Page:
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"America has two great dominant strands of political thought - conservatism, which, at its very best, draws lines that should not be crossed; and progressivism, which, at its very best, breaks down barriers that should never have been erected." -- Bill Clinton, Dedication of the Clinton Presidential Library, November 2004

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Tuesday, September 25, 2007

 

Little Rock http://www.vanityfair.com/politics/features/2007/09/littlerock200709

posted by Aziz P. at Tuesday, September 25, 2007 permalink View blog reactions



Today is the 50th anniversary of Little Rock. Above is the famous photo by Will Counts (above), the caption to which reads:

Elizabeth Eckford, followed and taunted by an angry crowd after she was denied entrance to Little Rock Central High School, September 4, 1957. The girl in the light dress behind her is Hazel Bryan. Will Counts/Arkansas History Commission.


Vanity Fair has an indepth article on the lives of those two women, which makes for a fascinating tale of racism and redemption in its own right. And yet, the story doesn't quite have a happy ending:

Central High School looks as imposing as ever, but over the past 50 years, its innards have changed unimaginably: the school is now more than half black. It's all misleading, of course, because Central is really two different schools, separate and unequal, under one roof. The blacks go to different classes, sit on separate sides of the cafeteria, have different, and far lower, levels of performance and expectations.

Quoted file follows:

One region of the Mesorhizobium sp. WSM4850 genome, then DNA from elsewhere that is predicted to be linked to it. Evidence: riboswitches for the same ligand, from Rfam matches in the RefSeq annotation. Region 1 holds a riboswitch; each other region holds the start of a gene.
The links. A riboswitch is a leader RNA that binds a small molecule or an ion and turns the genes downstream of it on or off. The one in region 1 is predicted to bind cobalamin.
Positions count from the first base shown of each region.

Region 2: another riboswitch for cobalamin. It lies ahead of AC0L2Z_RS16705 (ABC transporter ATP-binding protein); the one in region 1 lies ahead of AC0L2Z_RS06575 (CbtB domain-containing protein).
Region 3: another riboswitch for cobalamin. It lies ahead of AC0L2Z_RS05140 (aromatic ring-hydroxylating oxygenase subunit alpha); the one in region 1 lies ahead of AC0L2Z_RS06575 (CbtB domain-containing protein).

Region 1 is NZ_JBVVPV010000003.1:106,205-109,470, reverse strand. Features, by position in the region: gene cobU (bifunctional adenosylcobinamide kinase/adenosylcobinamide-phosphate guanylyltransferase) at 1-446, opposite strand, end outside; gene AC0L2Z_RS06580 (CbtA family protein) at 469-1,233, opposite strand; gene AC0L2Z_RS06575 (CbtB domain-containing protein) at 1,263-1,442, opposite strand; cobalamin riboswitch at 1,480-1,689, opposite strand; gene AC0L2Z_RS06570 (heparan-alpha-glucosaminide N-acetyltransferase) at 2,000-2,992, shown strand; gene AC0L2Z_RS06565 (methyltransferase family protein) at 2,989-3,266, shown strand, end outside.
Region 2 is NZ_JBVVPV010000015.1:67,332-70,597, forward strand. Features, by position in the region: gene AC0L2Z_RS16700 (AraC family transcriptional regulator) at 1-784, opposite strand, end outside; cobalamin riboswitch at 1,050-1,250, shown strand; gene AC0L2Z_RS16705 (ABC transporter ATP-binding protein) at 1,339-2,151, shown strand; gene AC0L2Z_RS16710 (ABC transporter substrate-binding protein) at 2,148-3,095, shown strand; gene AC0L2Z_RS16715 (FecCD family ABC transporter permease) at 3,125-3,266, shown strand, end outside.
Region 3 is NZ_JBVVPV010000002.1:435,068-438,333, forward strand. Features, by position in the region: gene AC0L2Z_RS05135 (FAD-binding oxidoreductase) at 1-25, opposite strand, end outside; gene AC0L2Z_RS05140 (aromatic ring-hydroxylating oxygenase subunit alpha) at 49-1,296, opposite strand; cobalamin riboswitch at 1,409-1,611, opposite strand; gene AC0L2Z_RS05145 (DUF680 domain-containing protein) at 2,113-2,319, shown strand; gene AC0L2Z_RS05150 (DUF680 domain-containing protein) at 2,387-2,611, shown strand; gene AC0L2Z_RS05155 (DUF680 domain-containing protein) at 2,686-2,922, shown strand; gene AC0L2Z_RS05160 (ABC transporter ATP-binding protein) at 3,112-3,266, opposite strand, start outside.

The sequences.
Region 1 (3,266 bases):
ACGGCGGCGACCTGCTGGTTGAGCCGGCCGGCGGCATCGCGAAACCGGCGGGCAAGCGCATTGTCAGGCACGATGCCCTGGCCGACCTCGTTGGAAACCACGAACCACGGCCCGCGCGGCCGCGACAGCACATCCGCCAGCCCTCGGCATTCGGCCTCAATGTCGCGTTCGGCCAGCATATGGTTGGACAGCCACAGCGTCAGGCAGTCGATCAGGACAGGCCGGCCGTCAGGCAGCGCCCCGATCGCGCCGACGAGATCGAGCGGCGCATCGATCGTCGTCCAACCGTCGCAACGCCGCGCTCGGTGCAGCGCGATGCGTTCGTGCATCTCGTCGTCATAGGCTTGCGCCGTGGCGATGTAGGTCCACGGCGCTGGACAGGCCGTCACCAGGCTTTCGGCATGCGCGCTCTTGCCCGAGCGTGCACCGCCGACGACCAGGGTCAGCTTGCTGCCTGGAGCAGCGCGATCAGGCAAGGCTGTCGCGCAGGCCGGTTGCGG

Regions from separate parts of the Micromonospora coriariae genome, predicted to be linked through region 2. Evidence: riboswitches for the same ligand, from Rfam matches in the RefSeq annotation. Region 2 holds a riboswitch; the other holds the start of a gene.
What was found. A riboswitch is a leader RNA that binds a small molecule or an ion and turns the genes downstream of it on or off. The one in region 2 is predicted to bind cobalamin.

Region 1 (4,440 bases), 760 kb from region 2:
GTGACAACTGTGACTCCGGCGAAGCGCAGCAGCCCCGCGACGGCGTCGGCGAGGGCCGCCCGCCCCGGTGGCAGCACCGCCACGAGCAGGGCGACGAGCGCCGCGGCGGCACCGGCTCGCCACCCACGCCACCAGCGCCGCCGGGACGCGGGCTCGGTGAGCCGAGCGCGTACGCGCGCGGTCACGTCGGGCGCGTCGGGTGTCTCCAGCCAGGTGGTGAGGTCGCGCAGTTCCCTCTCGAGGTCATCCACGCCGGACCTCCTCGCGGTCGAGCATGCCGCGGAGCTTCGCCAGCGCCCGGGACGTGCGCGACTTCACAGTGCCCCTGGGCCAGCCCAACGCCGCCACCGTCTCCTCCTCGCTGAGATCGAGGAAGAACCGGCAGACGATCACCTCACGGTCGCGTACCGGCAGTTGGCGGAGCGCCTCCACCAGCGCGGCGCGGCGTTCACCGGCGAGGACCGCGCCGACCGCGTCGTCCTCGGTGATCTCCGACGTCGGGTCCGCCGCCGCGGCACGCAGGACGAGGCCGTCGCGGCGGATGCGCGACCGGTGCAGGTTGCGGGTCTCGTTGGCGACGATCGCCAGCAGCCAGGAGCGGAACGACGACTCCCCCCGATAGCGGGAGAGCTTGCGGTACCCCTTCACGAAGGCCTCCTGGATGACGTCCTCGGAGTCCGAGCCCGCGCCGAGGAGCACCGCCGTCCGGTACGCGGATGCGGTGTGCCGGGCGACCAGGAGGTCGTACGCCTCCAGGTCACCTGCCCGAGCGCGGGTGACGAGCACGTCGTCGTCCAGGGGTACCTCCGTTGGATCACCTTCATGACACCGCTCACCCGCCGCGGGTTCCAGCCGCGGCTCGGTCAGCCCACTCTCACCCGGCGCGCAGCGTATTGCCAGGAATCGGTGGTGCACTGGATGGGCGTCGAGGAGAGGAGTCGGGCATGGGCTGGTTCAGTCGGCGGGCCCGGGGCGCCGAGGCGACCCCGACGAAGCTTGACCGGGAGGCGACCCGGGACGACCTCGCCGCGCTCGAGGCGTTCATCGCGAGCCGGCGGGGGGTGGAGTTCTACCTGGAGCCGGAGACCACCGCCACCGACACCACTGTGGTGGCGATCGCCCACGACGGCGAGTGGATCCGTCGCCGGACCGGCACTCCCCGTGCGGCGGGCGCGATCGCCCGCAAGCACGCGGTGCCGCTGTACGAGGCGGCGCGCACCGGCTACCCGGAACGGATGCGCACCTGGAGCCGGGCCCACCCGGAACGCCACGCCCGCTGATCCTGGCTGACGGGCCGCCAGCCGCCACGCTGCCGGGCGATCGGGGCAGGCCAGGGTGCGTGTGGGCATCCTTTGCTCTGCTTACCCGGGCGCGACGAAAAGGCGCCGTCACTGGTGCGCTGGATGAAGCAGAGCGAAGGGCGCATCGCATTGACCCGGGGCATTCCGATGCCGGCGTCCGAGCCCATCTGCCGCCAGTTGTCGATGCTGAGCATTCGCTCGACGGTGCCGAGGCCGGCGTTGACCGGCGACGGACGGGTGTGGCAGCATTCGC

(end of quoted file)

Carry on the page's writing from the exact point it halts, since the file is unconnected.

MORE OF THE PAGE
There's a long way to go before the Cosby Show/Different World reality becomes mainstream.

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About Nation-Building

Nation-Building was founded by Aziz Poonawalla in August 2002 under the name Dean Nation. Dean Nation was the very first weblog devoted to a presidential candidate, Howard Dean, and became the vanguard of the Dean netroot phenomenon, raising over $40,000 for the Dean campaign, pioneering the use of Meetup, and enjoying the attention of the campaign itself, with Joe Trippi a regular reader (and sometime commentor). Howard Dean himself even left a comment once. Dean Nation was a group weblog effort and counts among its alumni many of the progressive blogsphere's leading talent including Jerome Armstrong, Matthew Yglesias, and Ezra Klein. After the election in 2004, the blog refocused onto the theme of "purple politics", formally changing its name to Nation-Building in June 2006. The primary focus of the blog is on articulating purple-state policy at home and pragmatic liberal interventionism abroad.